Using the Reggio Emilia ‘Image of the Child’ in Your Classroom
Any preschool teacher can use this concept to help build strong connections with students and create authentic learning experiences.
When do you feel your best? Maybe it’s when you’re eating and exercising well or when you’re on top of your schedule and feel organized. What about when you get some positive feedback about some work you’ve done? It could also happen when you feel validated for something you think, something you said, or something you did.
Most people want to be seen. They want to feel valued and heard. They want to feel important and know that they matter. I know that when I get any feedback or if I know the person I am speaking to appreciates and respects me, I feel valued and loved and I believe in myself more.
Helping Children Know They’re Important
Children want the same things. They want to know that they matter. They want to know that their ideas matter. They want to know that they are seen as capable by the people around them.
One way to demonstrate this to students is to use the Reggio Emilia concept called the “image of the child.” It’s essentially what you believe about children. This concept is at the core of what they do and why they do it. Reggio Emilia’s website says their approach is “an educational philosophy based on the image of a child with strong potential for development and a subject with rights, who learns through the hundred languages belonging to all human beings, and grows in relations with others.”
Having a strong image of the child provides opportunities for you to connect better, to go deeper, and to have authentic experiences with the children around you.
Here are three ways you can begin to show a strong image of the child for your students every day:
1. Create your image. Reflecting is important. Take the time to think about what you believe about children, and then say it out loud, write it down, place it somewhere you can access it (on your easiest and hardest days), and see that your image of children is what guides you. As teachers, we wear lots of hats and are asked to do a lot, so when we can go back and focus on what’s at the core of what we do, then we’re able to re-center and remember what is most important—the child.
2. Make your image a reality. If you say that you believe children are capable, competent, and creative, then your classroom environment will show that. It will be filled with items that support your beliefs. The space will be organized, and it will be filled with the students’ words, photographs, and work. You’ll ask the students to do purposeful and meaningful work because you believe that they have the right to it, and you’ll make sure to honor their thoughts, ideas, and voices.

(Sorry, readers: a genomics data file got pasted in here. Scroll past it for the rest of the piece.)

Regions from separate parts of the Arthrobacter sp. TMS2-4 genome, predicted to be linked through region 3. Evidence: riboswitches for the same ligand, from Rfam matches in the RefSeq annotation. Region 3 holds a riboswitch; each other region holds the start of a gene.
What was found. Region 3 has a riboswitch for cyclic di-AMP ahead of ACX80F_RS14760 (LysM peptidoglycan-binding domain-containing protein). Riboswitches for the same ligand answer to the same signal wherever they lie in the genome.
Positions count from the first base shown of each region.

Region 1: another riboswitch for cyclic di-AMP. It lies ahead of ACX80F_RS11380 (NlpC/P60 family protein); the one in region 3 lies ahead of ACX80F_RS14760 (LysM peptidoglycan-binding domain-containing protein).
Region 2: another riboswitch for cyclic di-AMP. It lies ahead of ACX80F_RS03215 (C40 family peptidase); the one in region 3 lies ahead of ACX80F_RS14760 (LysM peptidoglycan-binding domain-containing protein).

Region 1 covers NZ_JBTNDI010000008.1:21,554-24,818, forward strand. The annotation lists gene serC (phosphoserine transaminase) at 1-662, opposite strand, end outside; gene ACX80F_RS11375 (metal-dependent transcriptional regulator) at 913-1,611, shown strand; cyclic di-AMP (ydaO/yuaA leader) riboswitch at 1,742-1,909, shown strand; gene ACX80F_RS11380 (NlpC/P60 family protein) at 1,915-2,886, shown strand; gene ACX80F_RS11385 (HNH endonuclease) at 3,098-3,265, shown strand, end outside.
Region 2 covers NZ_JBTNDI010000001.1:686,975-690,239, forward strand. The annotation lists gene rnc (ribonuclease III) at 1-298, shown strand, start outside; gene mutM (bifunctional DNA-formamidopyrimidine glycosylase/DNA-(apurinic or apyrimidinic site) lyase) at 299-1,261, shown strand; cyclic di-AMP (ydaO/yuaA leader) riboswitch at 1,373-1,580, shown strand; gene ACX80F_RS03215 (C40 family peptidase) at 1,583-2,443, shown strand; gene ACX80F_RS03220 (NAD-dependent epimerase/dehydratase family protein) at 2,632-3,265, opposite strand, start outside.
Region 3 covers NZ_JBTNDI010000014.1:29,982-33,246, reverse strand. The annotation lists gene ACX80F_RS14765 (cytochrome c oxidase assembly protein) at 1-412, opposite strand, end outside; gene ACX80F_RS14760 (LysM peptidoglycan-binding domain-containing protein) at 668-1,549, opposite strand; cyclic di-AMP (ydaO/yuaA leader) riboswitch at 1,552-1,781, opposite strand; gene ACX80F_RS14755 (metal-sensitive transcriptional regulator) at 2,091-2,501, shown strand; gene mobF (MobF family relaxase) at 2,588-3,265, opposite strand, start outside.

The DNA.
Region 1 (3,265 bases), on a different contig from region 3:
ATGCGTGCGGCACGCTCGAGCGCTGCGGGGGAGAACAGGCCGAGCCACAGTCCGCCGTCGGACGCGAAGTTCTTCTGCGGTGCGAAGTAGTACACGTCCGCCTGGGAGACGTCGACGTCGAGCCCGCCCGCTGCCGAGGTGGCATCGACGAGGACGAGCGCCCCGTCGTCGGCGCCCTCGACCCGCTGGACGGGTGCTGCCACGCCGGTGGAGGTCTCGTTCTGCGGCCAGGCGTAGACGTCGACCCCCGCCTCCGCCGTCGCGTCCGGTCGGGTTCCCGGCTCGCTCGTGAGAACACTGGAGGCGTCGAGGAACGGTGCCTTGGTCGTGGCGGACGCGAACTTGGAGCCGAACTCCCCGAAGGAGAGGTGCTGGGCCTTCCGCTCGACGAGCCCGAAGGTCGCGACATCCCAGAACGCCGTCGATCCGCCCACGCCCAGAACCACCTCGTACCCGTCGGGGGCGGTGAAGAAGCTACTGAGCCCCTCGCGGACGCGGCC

When I say purposeful and meaningful work, I mean work that has meaning, like writing and making posters to share what we have learned about taking care of the Earth. Another example of purposeful work is to learn what the child is interested in and then providing books on that topic for their reading time.
3. Make the hundred languages possible. Loris Malaguzzi from the Reggio Emilia schools wrote a poem years ago that explains the hundred languages—the idea that children have many ways to express themselves. No child learns the exact same way as their classmates. In school, we often think about how to differentiate work so that our students have a variety of access points in order to gain a better understanding of content.
Children have so many ways to express themselves and to create new understanding. It’s our responsibility as teachers to give them plenty of possibilities to do that.
Making Relationships a Priority
One of the biggest ways to create a strong image of the child is to build relationships with each child in your class. Get to know them. What do they like? Do they have any siblings? What do they like to do for fun? How do they like to learn? When we take the time to get to know the children in our setting, we can learn how to best support them and find those possibilities for optimal engagement and construction of understanding.
One year, before school started, I was speaking with a student who would be in my class. I found out that she loved ninjas and karate. So, as I was preparing the space for her and the other students, I placed a book about karate into her reading bag. On the first day of school, when she reached into her bag and noticed that karate book, she looked at me with such excitement that it brought a smile to our faces. She felt seen and heard.
When they can feel it, say it, and know that we believe in them for who they are (just as they are), children will start or continue to believe it themselves. They’ll know that they are capable of anything they put their mind to, and that is when the magic happens. That is when the wonder happens. That is when children say to themselves, “I am seen, I am valued, I am loved.”